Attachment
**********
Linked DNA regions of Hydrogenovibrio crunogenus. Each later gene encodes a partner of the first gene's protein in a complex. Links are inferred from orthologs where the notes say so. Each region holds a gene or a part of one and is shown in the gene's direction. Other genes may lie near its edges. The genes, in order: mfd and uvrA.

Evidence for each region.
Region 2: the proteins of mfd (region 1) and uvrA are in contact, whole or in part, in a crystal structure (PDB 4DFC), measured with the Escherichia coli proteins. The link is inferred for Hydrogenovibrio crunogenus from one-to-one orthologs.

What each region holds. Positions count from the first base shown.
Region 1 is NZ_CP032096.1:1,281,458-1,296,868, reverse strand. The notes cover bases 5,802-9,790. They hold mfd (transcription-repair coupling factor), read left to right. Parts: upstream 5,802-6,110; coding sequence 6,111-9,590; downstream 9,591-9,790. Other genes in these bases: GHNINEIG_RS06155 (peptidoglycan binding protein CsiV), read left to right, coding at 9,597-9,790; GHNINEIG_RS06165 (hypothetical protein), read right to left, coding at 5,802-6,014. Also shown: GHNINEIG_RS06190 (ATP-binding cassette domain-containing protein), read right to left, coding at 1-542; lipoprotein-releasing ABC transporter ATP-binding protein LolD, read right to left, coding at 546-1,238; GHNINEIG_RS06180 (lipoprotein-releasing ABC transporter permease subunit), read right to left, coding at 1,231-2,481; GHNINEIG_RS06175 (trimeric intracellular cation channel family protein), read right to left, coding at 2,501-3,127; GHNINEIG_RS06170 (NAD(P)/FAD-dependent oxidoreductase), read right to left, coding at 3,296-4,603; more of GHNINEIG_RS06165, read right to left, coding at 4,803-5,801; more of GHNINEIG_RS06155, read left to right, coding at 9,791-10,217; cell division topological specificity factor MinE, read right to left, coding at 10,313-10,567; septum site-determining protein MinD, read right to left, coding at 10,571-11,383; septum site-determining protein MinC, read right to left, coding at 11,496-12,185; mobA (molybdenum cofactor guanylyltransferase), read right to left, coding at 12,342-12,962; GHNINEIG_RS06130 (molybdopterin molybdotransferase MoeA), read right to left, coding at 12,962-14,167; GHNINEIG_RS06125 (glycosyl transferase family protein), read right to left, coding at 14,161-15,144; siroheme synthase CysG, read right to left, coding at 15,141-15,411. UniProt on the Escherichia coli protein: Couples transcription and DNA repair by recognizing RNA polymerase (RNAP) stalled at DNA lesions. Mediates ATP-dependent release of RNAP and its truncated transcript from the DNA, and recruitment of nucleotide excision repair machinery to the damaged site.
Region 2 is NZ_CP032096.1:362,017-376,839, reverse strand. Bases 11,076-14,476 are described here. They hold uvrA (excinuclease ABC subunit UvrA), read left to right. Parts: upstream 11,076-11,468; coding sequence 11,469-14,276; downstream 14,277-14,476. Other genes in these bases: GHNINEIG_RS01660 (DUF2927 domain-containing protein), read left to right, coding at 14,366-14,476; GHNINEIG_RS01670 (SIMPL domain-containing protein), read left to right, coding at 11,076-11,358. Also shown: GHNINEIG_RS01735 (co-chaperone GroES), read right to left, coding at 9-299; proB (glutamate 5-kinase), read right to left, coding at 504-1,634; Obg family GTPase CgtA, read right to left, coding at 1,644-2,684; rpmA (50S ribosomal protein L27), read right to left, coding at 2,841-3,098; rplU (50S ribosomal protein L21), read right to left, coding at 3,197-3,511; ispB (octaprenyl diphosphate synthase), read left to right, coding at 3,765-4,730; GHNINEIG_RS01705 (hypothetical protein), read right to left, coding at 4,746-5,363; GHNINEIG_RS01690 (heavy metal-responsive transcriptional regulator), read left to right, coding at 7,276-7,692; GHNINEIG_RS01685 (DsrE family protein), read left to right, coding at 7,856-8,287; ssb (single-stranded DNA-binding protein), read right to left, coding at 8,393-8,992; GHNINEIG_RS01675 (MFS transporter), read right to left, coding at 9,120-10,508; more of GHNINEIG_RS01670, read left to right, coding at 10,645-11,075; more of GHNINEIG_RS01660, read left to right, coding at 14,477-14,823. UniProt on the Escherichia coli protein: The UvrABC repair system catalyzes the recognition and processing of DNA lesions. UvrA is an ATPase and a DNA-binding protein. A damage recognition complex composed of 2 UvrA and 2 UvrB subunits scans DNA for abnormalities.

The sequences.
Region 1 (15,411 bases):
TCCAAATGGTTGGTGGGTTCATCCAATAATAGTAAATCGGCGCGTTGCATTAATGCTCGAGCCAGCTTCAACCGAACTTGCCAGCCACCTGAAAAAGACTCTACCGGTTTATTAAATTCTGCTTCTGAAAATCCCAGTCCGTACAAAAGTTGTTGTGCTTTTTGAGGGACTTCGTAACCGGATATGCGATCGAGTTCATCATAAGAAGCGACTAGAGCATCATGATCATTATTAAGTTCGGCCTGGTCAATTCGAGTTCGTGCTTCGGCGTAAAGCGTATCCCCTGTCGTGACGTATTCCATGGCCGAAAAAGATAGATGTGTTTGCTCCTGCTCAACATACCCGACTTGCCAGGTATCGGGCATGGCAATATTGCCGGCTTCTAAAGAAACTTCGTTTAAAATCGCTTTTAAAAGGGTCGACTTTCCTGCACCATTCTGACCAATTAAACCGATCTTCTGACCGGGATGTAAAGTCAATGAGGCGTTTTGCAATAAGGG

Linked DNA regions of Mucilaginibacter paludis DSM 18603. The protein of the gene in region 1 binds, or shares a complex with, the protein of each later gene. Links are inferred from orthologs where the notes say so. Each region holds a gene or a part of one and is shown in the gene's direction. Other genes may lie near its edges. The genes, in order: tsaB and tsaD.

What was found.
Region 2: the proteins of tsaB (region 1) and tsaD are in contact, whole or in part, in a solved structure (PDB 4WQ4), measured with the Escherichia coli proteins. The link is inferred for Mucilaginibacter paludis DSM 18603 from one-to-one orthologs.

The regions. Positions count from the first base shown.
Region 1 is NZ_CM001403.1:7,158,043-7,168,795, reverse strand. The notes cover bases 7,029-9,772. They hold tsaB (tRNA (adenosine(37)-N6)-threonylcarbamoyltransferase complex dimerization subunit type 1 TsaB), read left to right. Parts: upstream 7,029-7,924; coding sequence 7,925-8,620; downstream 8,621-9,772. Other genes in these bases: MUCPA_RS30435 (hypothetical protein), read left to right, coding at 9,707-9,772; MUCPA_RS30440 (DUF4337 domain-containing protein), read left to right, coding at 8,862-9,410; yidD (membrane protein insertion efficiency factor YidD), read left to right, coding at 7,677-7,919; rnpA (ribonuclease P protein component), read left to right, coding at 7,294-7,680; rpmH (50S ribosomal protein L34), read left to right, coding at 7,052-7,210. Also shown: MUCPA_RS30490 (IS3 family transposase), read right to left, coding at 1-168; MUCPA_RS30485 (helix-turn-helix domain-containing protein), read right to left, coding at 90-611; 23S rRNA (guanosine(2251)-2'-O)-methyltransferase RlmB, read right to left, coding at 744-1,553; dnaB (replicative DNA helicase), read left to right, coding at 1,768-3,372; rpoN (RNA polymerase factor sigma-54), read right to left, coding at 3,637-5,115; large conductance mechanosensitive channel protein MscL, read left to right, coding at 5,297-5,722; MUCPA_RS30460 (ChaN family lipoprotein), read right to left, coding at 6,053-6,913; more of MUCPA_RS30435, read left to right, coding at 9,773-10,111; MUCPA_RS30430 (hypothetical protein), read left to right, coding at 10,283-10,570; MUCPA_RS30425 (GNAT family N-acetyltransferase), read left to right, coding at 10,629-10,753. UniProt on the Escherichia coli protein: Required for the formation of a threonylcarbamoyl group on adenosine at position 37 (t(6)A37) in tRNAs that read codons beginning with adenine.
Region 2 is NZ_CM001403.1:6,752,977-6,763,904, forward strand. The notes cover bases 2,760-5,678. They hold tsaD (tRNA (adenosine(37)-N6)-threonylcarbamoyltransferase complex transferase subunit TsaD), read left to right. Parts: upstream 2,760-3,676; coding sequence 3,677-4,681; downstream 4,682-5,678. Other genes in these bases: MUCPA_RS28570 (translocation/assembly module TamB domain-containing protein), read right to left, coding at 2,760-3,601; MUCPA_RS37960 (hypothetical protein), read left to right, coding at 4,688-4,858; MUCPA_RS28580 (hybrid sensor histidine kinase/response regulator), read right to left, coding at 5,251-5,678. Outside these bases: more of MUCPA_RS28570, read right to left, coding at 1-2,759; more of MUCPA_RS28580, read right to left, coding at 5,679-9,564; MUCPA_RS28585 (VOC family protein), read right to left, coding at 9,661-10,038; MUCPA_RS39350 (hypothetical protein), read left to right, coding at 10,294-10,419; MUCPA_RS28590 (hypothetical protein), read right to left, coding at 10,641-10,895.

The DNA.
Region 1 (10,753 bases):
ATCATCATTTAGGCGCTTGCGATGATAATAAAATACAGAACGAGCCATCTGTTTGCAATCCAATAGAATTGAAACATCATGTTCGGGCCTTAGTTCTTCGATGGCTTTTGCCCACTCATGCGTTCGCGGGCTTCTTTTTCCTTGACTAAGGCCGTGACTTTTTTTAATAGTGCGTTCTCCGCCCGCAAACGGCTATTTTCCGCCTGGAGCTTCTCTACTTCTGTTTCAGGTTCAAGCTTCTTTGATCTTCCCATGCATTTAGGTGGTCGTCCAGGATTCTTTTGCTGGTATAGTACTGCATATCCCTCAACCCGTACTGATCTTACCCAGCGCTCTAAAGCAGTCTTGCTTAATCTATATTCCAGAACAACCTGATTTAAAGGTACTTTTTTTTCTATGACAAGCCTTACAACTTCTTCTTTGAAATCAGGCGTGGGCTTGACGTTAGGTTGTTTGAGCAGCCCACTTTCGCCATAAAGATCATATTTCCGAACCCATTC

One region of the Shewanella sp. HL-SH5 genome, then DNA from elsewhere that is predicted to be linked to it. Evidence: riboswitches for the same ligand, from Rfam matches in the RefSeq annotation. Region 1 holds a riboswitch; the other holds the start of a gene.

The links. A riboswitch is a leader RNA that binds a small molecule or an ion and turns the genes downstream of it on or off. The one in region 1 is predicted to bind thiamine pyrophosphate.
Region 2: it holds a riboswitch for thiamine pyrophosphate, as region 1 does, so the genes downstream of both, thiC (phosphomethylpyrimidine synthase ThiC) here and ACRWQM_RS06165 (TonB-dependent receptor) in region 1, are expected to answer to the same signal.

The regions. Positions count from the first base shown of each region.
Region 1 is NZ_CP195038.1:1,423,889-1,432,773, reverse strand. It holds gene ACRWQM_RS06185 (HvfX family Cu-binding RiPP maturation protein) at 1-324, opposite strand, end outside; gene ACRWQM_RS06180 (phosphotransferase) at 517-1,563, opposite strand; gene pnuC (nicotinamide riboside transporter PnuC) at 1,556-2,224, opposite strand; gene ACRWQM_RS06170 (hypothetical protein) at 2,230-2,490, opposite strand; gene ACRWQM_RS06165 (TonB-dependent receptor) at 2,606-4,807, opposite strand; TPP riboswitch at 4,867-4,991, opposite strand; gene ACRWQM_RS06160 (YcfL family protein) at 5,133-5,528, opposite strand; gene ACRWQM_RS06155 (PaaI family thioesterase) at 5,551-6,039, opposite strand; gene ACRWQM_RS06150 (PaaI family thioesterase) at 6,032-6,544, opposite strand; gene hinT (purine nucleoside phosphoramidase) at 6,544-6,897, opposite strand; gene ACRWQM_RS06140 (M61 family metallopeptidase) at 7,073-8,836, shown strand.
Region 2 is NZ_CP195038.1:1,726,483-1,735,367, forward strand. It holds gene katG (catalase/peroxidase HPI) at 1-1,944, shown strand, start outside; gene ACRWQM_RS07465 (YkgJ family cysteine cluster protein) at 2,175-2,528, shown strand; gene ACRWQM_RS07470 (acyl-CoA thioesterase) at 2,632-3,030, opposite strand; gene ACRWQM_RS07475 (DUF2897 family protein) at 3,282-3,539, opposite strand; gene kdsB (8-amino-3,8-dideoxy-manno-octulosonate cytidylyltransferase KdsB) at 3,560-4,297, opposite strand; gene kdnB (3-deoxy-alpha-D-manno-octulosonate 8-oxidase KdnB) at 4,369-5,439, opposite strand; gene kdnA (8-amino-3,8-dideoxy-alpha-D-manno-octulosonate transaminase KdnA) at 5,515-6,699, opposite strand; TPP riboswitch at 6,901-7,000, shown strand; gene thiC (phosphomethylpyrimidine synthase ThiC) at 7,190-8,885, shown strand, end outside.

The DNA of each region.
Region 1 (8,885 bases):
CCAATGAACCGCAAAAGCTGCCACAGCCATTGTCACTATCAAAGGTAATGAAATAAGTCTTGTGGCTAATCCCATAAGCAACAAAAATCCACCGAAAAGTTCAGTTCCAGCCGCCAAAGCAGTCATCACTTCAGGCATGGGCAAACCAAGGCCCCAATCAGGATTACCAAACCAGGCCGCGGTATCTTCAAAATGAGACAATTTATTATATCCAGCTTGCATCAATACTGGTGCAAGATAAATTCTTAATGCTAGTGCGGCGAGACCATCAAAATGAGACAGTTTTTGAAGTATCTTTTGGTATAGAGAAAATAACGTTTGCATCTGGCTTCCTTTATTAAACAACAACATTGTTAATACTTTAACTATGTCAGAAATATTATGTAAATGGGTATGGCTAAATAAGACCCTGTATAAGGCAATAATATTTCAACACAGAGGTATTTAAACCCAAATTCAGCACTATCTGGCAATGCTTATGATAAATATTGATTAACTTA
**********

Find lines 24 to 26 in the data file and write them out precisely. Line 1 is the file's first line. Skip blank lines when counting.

Region 2 is NZ_CP195038.1:1,726,483-1,735,367, forward strand. It holds gene katG (catalase/peroxidase HPI) at 1-1,944, shown strand, start outside; gene ACRWQM_RS07465 (YkgJ family cysteine cluster protein) at 2,175-2,528, shown strand; gene ACRWQM_RS07470 (acyl-CoA thioesterase) at 2,632-3,030, opposite strand; gene ACRWQM_RS07475 (DUF2897 family protein) at 3,282-3,539, opposite strand; gene kdsB (8-amino-3,8-dideoxy-manno-octulosonate cytidylyltransferase KdsB) at 3,560-4,297, opposite strand; gene kdnB (3-deoxy-alpha-D-manno-octulosonate 8-oxidase KdnB) at 4,369-5,439, opposite strand; gene kdnA (8-amino-3,8-dideoxy-alpha-D-manno-octulosonate transaminase KdnA) at 5,515-6,699, opposite strand; TPP riboswitch at 6,901-7,000, shown strand; gene thiC (phosphomethylpyrimidine synthase ThiC) at 7,190-8,885, shown strand, end outside.

The DNA of each region.
Region 1 (8,885 bases):